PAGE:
THE STORY OF MY TRAUMATIC EXPERIENCE:
My parents decided to find a school that would better accommodate my needs for my fifth grade year of elementary school. After a series of academic testing sessions, I was accepted to attend a private school designed specifically to educate individuals who are either gifted learners, or are simply unable to learn in a traditional classroom setting.
Accelerated Schools, located in Olathe, Kan., included grades four through nine in the same classroom. One of the students who rode the same bus as myself was named Tyler, and even though I was barely in the double digits, my age didn’t stop his 14-year-old mind from creating a delusion of a relationship between us. This delusion would start with vulgar harassment, and unfortunately resulted in my rape as an innocent child, as well as the diagnosis of PTSD more than four years later.
DEALING WITH MY DIAGNOSIS:
Although I happen to be one of the lucky 50 percent of the individuals who have this disorder to actually be diagnosed with it, I treated the symptoms the only way I knew how for a very long time–by masking them with medicine. During the past five years, I lost the presence of myself as an individual as prescription drugs and the side effects they had on my behavior replaced my identity one part at a a time.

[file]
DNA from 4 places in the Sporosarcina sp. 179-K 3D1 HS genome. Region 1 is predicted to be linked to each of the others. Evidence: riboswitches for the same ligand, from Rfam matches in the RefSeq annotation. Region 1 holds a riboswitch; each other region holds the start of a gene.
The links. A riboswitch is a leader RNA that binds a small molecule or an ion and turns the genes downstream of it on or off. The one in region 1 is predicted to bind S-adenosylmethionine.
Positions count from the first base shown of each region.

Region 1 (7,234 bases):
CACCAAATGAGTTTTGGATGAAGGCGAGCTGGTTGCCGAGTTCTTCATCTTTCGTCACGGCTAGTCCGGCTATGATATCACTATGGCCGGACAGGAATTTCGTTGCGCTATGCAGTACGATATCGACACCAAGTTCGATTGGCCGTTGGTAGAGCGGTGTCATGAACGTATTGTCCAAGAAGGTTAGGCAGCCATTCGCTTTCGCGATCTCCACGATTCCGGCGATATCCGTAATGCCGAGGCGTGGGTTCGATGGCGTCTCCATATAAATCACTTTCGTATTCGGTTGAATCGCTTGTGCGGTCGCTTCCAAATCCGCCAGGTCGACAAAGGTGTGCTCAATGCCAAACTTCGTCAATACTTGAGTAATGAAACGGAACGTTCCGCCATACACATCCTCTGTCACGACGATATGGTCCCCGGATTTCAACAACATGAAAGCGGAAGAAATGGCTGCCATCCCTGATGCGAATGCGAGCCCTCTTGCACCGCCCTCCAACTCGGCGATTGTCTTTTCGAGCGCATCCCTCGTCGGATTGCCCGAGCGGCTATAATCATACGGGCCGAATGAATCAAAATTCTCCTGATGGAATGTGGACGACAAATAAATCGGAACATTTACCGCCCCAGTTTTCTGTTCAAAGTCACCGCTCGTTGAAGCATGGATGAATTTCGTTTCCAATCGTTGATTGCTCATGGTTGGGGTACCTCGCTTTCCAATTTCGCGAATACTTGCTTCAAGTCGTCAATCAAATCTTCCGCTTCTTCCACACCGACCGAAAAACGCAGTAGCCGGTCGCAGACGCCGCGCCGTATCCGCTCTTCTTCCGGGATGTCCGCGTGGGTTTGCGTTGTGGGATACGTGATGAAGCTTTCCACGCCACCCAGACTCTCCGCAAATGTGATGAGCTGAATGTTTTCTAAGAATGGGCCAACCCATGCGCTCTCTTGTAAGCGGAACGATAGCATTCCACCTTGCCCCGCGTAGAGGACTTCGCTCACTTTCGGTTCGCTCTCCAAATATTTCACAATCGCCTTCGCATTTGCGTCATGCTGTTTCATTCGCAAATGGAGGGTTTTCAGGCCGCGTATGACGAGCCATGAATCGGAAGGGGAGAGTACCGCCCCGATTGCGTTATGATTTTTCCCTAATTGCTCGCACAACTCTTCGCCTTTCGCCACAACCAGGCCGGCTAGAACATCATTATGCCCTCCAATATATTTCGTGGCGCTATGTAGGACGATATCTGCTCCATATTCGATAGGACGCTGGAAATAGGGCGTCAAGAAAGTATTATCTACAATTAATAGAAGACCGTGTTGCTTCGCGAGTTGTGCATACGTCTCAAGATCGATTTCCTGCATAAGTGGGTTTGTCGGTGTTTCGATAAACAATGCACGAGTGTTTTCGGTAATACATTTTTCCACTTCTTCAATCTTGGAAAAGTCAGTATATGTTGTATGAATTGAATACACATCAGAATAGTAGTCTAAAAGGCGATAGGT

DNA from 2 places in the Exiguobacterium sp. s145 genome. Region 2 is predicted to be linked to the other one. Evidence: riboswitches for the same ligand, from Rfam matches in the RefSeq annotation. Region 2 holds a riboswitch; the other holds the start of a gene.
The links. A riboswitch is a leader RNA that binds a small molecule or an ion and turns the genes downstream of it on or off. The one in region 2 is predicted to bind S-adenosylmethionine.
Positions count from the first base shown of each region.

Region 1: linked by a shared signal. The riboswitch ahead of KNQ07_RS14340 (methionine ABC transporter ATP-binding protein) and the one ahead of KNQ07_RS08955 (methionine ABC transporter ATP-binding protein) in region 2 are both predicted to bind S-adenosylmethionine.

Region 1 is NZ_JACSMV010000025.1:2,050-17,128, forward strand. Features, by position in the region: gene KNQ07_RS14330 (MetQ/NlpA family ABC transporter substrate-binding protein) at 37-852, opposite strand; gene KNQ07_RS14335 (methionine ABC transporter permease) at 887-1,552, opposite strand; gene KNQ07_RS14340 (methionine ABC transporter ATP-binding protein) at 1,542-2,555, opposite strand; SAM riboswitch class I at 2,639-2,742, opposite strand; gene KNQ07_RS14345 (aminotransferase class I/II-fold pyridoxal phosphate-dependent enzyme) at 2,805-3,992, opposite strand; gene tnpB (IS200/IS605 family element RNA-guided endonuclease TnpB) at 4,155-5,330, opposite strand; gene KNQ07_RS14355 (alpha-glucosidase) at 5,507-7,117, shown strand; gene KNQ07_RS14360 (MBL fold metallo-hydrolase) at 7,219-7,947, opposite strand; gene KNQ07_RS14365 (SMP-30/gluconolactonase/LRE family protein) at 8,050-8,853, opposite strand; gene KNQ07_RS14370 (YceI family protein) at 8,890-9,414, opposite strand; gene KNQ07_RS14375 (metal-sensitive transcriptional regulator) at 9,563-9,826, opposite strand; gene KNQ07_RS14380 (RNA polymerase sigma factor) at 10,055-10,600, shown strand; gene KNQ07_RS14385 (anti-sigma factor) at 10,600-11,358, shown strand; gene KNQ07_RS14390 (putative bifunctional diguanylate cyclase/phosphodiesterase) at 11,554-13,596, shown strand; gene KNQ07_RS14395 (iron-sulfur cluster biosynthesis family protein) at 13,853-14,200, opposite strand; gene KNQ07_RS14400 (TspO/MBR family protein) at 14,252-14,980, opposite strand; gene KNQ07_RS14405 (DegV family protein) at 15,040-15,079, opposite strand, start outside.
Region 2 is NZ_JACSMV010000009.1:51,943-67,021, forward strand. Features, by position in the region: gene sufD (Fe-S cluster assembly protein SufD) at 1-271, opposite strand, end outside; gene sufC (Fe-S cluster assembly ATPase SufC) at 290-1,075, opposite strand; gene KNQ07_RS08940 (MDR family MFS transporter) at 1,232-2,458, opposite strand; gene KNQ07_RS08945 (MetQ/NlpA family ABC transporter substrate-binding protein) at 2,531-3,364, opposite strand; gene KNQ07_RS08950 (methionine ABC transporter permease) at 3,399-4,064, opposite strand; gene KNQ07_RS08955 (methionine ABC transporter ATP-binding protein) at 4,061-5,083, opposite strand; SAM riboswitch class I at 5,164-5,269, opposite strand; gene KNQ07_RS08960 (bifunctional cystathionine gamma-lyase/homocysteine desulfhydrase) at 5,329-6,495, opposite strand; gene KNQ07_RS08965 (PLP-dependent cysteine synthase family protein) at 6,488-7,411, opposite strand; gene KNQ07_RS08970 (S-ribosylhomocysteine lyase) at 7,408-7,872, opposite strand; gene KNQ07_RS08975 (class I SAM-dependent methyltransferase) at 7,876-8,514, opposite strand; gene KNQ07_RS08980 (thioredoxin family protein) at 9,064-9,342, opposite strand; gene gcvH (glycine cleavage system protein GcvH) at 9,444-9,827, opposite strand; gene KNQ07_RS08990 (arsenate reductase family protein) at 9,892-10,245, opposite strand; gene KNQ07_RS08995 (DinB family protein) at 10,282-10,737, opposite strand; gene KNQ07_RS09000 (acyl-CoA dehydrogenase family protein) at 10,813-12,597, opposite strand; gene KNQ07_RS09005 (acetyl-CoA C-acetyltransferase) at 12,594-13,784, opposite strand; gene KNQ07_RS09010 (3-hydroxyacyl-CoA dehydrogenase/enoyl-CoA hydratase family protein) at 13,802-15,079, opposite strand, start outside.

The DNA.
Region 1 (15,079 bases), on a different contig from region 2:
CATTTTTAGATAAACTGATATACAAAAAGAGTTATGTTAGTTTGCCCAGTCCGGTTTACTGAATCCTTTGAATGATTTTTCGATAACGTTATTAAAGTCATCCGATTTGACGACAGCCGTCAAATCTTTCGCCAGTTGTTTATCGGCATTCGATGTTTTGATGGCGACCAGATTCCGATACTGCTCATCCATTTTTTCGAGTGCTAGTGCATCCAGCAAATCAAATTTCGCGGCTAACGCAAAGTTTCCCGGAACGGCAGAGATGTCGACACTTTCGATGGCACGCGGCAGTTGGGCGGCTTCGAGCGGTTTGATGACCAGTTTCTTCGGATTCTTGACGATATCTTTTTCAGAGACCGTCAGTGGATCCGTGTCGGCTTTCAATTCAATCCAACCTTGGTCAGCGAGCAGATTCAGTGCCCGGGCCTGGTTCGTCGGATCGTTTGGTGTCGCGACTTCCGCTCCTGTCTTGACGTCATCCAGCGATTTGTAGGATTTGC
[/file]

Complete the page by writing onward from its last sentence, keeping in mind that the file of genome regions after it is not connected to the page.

It was a little more than a year ago when I came to the realization I needed to decide whether to allow this disability to take complete control over my existence, or to take back the reins on my own life. On December 1st, 2013, I quit smoking cigarettes, lost 40 lbs. by February 1st, 2014, trained my dog, Tootsie, last spring to be my service animal, and even moved into an apartment without an roommate for the first time.
The steps I took before Fall semester of this school year were undoubtedly positive; however, PTSD itself is not treated with medication, only the symptoms it causes are. Because of this, when the condition is left untreated, it greatly worsens over time. I felt my self as a whole slip through my fingers as I hit rock bottom early in August of this year. It took me until the beginning of October to see beyond my pride and into the hypocrisy of my behavior versus my beliefs.
PRACTICE WHAT YOU PREACH: